Wednesday, May 4, 2011

-Trip Report- Gulf of Slides: The Sideshow (April 30 - May 1, 2011)

Spring skiing at its best.
Mt. Washington can resemble a Spring circus.  The crowds gather for an annual festival that marks the end of the ski season.  Some people enjoy the show under the big tent: lions, clowns and of course, those candy peanuts.  But the main event isn't the only show in town.  Somewhere near the big tent sits the sideshow: a mystery tent with freaks, thrills and otherworldly experiences waiting to be discovered.  While the sideshow lacks the pomp and circumstance of the main tent, it can still blow your mind.

The last days of April were quickly upon me and it was time to make my yearly trek to the big mountain for Winter's big goodbye carnival.  I had decided well in advance that the last weekend in April would be the time to visit Mt. Washington.  Knowing that she can be a fickle old bitch, I was excited when the weekend forecast was released, and it was looking downright epic.  Both days were forecast to be sunny and warm with very little wind.  I couldn't have gotten any luckier.

Fired up. Ready to go.
Thursday night I excitedly packed my bag so that I could rush out the door at the end of the day on Friday and head up to the Mt. Washington area for an early Saturday start.  Given the ridiculously good forecast, I decided to make it an overnight trip to the Gulf of Slides.

While camping is restricted in the Cutler River drainage on Mt. Washington, including Tuckerman ravine, regular National Forest rules apply to the area in the Gulf which allow for camping.

I broke out the big pack, tied on my Go-Lite Shangri-La Shelter, and was so optimistic about the weather found myself packing my 30F degree Lafuma bag instead of my full-on -20F portable sauna (aka the EMS Mountain Light bag).

Even with my early start, I was forced to park in one of the distant lots on Saturday morning surrounded by the throngs of people heading up to Tuckerman from the Pinkham Notch Visitor's Center.  Given the number of cars, I was sure the entire mountain would be overrun.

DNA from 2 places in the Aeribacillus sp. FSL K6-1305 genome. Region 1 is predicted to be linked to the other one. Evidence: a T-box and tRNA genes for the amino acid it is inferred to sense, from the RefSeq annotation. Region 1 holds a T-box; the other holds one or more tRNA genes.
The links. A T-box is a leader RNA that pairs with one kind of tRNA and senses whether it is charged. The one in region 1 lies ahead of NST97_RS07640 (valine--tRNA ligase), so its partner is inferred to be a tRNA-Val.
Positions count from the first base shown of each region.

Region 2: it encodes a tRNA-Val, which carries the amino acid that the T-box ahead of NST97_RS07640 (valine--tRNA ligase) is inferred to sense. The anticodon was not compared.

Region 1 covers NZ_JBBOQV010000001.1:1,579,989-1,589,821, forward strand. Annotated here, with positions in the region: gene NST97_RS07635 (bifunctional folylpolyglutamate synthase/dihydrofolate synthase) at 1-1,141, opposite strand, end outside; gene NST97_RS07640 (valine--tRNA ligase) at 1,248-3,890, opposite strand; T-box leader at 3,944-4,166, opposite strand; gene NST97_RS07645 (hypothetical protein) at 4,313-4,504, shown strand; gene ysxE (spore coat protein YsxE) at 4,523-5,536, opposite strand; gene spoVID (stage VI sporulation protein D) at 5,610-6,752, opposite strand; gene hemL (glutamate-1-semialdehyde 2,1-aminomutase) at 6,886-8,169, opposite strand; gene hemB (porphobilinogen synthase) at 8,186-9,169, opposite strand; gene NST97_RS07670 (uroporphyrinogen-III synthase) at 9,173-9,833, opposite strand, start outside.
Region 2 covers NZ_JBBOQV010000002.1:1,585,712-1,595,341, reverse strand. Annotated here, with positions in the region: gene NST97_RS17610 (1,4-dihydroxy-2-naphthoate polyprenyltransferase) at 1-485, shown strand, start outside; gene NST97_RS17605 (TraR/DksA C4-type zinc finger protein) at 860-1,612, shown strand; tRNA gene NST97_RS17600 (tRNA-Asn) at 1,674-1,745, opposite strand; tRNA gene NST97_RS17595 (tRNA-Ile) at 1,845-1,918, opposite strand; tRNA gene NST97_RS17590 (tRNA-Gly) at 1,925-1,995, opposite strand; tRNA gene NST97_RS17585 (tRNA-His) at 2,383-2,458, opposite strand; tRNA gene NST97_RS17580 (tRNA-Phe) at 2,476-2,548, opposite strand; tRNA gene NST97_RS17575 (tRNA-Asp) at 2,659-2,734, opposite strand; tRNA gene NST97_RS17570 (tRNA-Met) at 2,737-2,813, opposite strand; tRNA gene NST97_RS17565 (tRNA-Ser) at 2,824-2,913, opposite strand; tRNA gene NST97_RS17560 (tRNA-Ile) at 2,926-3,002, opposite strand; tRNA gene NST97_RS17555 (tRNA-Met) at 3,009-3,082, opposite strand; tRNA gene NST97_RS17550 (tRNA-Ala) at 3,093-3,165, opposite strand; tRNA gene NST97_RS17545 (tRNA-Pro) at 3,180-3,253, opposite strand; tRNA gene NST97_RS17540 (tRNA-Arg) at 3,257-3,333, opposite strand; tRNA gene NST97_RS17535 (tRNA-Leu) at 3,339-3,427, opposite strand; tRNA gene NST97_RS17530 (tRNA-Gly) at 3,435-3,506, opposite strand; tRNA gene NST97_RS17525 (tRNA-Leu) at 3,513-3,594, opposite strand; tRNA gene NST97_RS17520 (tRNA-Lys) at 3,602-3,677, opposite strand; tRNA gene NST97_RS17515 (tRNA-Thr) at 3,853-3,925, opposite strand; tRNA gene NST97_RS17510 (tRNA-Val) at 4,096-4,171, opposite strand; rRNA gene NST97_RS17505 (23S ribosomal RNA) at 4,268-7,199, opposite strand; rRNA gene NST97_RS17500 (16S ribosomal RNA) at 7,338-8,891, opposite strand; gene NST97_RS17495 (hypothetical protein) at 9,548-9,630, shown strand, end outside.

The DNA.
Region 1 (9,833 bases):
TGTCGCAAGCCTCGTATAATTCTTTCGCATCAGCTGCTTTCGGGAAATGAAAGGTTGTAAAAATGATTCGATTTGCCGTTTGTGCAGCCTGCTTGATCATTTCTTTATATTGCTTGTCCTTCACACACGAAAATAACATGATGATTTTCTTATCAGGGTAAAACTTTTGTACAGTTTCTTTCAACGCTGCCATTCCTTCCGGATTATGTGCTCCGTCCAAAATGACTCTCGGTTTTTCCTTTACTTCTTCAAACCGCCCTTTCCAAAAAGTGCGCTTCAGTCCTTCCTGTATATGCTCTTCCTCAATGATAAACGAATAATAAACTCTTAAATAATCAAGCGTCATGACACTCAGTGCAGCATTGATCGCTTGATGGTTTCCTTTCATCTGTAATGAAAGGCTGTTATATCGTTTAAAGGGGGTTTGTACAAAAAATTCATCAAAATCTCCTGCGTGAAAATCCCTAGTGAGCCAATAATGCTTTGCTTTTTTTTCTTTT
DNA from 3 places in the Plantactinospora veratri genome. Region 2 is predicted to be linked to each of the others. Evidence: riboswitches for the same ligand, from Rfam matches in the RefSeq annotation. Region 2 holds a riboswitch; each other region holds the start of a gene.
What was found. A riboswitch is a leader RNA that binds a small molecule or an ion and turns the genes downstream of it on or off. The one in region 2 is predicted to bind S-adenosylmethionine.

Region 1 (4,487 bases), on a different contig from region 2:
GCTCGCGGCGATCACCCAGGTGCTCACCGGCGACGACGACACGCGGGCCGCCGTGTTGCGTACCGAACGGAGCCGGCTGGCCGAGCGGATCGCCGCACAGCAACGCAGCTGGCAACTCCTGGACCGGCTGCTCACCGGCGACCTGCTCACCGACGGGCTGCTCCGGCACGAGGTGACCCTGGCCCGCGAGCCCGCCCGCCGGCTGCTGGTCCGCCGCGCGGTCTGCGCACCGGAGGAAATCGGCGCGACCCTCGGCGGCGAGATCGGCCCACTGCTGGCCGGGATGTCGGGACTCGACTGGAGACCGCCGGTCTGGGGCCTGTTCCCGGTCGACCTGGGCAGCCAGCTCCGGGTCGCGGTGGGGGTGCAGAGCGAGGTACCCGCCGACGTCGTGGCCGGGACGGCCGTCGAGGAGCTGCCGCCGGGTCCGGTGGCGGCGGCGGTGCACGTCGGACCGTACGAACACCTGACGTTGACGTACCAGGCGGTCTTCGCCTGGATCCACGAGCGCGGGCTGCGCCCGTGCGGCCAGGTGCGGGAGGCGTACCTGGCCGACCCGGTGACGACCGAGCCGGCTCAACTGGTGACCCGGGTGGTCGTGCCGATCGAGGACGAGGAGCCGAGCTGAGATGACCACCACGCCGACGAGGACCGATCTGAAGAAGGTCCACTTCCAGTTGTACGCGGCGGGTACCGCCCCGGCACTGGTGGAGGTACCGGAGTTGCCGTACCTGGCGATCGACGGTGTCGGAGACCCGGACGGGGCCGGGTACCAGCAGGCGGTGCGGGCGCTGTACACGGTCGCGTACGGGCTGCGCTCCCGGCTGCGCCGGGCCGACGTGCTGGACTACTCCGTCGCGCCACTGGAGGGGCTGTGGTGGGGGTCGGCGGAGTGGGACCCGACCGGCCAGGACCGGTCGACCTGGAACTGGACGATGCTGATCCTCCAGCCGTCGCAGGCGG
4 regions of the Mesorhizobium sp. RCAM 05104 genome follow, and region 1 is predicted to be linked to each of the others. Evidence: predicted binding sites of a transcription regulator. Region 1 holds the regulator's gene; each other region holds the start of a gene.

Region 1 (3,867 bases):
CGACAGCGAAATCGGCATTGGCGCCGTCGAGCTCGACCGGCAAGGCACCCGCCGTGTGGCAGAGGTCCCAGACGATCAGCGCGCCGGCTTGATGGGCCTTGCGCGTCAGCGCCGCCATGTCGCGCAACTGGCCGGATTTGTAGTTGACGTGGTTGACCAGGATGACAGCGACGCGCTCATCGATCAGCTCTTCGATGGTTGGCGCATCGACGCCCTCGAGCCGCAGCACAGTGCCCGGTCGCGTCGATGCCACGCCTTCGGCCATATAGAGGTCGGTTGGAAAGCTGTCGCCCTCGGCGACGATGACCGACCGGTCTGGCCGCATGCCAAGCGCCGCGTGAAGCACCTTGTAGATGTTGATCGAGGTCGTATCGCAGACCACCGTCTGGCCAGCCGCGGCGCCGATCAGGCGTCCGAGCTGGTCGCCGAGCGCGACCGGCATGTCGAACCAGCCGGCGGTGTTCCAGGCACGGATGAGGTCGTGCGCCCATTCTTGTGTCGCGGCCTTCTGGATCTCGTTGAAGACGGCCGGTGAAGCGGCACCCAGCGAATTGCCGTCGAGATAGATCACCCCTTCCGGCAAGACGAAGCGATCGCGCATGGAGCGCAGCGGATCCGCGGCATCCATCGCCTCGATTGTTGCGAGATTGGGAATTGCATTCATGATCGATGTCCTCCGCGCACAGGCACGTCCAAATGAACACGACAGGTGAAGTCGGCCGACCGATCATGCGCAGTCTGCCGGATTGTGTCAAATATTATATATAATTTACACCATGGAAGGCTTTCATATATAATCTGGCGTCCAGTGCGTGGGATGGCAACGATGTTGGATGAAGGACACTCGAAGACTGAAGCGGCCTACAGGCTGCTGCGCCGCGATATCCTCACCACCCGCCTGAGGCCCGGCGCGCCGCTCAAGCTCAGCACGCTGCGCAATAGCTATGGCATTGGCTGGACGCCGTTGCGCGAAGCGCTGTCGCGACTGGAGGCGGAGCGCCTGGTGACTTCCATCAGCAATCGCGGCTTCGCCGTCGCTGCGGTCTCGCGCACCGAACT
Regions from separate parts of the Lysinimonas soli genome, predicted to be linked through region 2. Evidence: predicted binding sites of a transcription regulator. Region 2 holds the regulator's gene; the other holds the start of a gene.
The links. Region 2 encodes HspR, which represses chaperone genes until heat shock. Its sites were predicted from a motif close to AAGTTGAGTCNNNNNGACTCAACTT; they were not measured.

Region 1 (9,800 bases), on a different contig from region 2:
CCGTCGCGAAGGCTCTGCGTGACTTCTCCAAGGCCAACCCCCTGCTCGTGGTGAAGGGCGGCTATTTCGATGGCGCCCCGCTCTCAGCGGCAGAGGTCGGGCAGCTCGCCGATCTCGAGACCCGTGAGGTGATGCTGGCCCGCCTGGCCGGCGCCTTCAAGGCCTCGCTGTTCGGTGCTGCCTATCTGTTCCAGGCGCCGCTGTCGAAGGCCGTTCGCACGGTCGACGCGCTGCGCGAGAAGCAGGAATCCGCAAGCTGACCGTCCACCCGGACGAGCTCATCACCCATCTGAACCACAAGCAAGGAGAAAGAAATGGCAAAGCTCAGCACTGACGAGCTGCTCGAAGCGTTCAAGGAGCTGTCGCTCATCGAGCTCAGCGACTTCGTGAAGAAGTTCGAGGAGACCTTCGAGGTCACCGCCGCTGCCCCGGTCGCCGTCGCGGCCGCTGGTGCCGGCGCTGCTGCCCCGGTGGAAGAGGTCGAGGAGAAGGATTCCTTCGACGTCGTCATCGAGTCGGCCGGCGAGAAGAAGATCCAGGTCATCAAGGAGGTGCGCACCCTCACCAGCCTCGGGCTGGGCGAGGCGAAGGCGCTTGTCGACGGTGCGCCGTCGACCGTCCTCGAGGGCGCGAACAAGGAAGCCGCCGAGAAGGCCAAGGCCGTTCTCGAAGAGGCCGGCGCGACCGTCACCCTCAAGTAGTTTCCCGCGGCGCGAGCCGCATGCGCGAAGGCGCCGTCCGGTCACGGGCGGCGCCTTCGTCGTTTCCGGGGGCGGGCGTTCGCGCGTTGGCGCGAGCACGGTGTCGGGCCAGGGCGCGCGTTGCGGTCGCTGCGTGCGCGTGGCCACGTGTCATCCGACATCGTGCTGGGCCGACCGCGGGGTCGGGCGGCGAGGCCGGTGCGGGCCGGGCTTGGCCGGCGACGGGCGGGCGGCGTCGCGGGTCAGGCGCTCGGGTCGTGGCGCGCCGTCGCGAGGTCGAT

The crowds disappeared though as I left Pinkham and started up the Gulf of Slides Trail.  After crossing the first bridge, I was alone.

I followed the trail as it crossed a large open brook, but I continued up and to the left of the main trail onto "the shortcut" that I had heard about from a number of other skiers.  Although the shortcut was more of a bushwhack than a trail, there was an abundance of snow.  I also happened upon a couple of other backcountry enthusiasts on their way up the mountain: the only two that I crossed paths with on the entire hike up to the ravine.

Before long, I found my way back to the main trail, and I was coming to the realization that the Gulf of Slides Trail was way ahead of me on the whole "end of winter" concept.  Much of the trail on the lower mountain was now a collection of muddy fields with little snow.  And so I alternated between skinning up the trail and carrying my skis.  Soon I arrived at the first of the slides to reach down and cross the trail.  The raw power of the mountain was on display as shattered and flattened trees littered the snow filled ravine.  A solid ribbon of white, however, ran all the way to the top of the mountain, and the soft corn snow at my feet was a positive sign of things to come.